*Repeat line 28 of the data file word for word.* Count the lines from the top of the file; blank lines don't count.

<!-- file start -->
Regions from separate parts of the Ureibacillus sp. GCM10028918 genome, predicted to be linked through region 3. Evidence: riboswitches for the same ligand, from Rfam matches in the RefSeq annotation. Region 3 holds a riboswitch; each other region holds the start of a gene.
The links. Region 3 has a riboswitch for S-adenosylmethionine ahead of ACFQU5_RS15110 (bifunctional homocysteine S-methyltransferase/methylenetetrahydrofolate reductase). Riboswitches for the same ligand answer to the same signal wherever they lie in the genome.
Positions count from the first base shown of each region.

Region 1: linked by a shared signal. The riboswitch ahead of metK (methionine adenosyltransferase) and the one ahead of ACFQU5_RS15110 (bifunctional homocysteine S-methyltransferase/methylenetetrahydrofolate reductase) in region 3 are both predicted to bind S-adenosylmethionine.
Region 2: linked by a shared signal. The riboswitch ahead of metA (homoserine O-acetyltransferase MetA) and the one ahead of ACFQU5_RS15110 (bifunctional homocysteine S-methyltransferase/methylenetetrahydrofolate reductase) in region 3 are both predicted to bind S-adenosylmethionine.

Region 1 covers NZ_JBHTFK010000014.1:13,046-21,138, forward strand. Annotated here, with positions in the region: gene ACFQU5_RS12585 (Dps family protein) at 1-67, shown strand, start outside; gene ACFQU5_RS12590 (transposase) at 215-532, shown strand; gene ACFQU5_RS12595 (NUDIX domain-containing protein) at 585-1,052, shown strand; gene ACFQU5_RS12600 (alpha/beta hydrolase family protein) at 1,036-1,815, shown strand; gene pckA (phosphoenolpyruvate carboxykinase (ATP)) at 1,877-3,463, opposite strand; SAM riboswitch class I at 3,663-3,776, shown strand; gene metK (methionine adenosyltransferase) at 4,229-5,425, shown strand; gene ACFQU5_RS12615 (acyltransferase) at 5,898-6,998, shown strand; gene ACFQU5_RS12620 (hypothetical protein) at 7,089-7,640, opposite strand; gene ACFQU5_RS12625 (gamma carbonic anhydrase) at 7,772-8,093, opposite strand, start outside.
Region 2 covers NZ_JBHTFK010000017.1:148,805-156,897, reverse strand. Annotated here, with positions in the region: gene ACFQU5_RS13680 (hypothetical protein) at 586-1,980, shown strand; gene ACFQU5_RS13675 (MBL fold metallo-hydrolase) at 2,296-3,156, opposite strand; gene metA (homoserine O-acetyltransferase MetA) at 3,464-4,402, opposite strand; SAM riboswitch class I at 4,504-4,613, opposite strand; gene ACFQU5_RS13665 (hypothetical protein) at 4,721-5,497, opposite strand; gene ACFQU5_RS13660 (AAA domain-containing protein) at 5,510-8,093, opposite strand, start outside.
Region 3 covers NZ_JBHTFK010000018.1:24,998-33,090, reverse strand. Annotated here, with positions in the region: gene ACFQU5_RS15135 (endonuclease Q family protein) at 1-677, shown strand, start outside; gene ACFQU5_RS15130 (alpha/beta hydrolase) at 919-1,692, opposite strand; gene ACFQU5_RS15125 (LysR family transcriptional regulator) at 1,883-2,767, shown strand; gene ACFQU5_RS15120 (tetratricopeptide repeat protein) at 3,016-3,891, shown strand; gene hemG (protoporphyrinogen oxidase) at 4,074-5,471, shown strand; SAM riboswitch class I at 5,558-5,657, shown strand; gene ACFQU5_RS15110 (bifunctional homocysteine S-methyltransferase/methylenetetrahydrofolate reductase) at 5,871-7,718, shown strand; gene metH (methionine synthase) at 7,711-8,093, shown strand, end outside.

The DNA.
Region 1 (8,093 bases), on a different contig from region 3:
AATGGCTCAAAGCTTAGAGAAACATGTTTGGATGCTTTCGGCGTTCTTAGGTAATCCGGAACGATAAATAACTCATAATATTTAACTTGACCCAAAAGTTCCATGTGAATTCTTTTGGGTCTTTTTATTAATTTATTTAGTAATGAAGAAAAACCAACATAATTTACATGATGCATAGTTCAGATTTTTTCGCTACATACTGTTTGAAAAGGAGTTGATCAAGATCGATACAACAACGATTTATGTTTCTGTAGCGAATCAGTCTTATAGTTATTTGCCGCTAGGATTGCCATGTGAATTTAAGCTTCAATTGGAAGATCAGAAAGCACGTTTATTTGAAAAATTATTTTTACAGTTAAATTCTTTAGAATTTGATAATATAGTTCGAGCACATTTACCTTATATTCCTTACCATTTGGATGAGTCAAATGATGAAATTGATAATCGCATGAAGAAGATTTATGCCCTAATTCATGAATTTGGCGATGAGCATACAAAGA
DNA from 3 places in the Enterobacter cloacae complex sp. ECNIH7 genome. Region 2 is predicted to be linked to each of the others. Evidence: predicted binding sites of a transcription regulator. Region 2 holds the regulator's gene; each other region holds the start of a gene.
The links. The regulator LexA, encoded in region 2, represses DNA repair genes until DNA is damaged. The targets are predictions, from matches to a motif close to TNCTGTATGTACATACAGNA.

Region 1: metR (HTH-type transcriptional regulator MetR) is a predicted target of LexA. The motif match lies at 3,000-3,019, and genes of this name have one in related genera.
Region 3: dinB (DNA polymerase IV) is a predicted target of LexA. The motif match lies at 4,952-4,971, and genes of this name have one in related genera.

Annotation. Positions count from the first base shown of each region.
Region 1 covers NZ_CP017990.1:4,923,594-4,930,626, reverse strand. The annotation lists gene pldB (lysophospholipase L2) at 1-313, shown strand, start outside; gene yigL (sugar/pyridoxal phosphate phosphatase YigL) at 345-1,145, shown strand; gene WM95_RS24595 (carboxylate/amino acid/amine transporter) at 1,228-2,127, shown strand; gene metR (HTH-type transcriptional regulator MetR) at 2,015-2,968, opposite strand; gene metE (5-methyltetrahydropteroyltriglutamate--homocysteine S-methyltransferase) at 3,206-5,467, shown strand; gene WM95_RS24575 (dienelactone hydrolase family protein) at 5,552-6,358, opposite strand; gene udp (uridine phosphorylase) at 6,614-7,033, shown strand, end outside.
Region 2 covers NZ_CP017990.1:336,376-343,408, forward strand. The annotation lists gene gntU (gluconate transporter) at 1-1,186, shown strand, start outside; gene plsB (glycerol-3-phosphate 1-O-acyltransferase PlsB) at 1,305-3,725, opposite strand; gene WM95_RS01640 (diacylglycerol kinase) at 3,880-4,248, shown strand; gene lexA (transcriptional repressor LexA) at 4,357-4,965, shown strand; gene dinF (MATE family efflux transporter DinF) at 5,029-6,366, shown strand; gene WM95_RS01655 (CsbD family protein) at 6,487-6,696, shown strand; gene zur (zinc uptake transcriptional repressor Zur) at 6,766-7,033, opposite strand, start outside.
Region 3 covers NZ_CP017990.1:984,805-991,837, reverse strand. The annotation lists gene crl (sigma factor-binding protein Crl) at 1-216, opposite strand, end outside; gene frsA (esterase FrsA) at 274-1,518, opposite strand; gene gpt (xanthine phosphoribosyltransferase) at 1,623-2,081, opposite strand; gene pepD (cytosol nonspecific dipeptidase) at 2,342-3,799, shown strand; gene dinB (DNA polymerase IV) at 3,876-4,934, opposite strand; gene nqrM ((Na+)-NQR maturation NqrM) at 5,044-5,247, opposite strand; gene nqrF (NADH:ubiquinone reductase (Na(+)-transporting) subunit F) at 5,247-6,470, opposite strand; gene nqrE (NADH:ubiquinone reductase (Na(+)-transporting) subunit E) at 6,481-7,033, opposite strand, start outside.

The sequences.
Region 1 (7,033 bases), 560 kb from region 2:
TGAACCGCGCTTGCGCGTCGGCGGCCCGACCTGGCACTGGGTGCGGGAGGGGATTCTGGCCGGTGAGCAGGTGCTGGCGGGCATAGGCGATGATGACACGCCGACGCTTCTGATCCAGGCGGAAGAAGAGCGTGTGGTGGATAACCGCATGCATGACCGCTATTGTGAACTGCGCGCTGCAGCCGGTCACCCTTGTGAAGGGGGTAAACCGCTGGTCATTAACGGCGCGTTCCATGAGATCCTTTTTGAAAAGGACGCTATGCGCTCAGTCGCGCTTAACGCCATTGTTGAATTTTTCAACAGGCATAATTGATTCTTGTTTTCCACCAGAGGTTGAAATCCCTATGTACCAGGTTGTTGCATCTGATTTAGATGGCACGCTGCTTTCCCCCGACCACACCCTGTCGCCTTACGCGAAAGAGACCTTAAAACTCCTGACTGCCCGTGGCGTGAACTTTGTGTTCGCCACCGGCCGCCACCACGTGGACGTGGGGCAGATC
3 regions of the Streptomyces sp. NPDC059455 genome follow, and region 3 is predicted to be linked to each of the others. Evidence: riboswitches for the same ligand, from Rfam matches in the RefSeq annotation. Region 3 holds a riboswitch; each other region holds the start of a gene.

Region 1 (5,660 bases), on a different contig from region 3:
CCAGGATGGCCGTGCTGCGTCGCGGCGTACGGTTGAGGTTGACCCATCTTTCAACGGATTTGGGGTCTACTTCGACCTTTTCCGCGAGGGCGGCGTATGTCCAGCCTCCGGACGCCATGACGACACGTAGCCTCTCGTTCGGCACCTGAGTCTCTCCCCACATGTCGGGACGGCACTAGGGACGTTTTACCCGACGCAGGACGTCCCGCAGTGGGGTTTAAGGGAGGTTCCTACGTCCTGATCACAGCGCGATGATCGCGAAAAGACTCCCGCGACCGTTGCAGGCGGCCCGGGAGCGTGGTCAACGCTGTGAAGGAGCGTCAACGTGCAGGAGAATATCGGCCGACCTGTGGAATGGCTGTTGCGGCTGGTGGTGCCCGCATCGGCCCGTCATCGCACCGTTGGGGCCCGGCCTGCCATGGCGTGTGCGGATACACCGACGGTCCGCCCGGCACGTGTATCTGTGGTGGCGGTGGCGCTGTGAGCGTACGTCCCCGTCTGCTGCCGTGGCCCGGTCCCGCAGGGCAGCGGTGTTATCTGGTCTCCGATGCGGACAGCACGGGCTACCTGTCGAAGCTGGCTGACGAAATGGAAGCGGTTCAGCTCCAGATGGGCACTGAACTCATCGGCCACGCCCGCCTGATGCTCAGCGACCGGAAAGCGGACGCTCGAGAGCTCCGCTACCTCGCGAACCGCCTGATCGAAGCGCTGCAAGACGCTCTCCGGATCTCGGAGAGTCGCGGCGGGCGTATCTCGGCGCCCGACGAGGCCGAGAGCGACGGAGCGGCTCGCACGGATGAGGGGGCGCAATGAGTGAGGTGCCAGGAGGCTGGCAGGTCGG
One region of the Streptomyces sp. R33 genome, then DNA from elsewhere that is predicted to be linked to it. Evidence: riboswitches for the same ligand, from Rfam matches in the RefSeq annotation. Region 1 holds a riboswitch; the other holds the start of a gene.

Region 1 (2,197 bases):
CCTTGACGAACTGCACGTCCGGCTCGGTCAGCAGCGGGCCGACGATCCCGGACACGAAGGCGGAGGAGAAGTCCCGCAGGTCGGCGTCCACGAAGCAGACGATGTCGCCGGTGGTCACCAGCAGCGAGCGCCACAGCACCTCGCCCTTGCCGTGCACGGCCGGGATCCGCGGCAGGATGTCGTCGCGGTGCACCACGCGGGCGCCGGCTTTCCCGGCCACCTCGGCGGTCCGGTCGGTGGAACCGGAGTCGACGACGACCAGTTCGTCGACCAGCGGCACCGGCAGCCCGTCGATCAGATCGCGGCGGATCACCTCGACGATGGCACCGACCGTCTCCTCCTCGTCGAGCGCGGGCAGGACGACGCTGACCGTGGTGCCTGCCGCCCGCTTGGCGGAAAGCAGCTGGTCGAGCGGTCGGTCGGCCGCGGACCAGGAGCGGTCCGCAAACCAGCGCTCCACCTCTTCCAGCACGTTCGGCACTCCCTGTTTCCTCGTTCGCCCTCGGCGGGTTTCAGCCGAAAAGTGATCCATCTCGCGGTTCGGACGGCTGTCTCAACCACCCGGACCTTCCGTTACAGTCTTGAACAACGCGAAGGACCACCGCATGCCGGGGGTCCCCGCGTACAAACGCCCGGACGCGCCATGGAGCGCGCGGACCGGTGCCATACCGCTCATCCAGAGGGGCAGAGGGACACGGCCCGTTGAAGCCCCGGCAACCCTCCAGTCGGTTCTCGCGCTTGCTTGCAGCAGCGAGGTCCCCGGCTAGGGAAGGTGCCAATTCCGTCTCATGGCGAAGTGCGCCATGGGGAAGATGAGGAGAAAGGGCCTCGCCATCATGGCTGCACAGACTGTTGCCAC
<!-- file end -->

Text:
CCTTGACGAACTGCACGTCCGGCTCGGTCAGCAGCGGGCCGACGATCCCGGACACGAAGGCGGAGGAGAAGTCCCGCAGGTCGGCGTCCACGAAGCAGACGATGTCGCCGGTGGTCACCAGCAGCGAGCGCCACAGCACCTCGCCCTTGCCGTGCACGGCCGGGATCCGCGGCAGGATGTCGTCGCGGTGCACCACGCGGGCGCCGGCTTTCCCGGCCACCTCGGCGGTCCGGTCGGTGGAACCGGAGTCGACGACGACCAGTTCGTCGACCAGCGGCACCGGCAGCCCGTCGATCAGATCGCGGCGGATCACCTCGACGATGGCACCGACCGTCTCCTCCTCGTCGAGCGCGGGCAGGACGACGCTGACCGTGGTGCCTGCCGCCCGCTTGGCGGAAAGCAGCTGGTCGAGCGGTCGGTCGGCCGCGGACCAGGAGCGGTCCGCAAACCAGCGCTCCACCTCTTCCAGCACGTTCGGCACTCCCTGTTTCCTCGTTCGCCCTCGGCGGGTTTCAGCCGAAAAGTGATCCATCTCGCGGTTCGGACGGCTGTCTCAACCACCCGGACCTTCCGTTACAGTCTTGAACAACGCGAAGGACCACCGCATGCCGGGGGTCCCCGCGTACAAACGCCCGGACGCGCCATGGAGCGCGCGGACCGGTGCCATACCGCTCATCCAGAGGGGCAGAGGGACACGGCCCGTTGAAGCCCCGGCAACCCTCCAGTCGGTTCTCGCGCTTGCTTGCAGCAGCGAGGTCCCCGGCTAGGGAAGGTGCCAATTCCGTCTCATGGCGAAGTGCGCCATGGGGAAGATGAGGAGAAAGGGCCTCGCCATCATGGCTGCACAGACTGTTGCCAC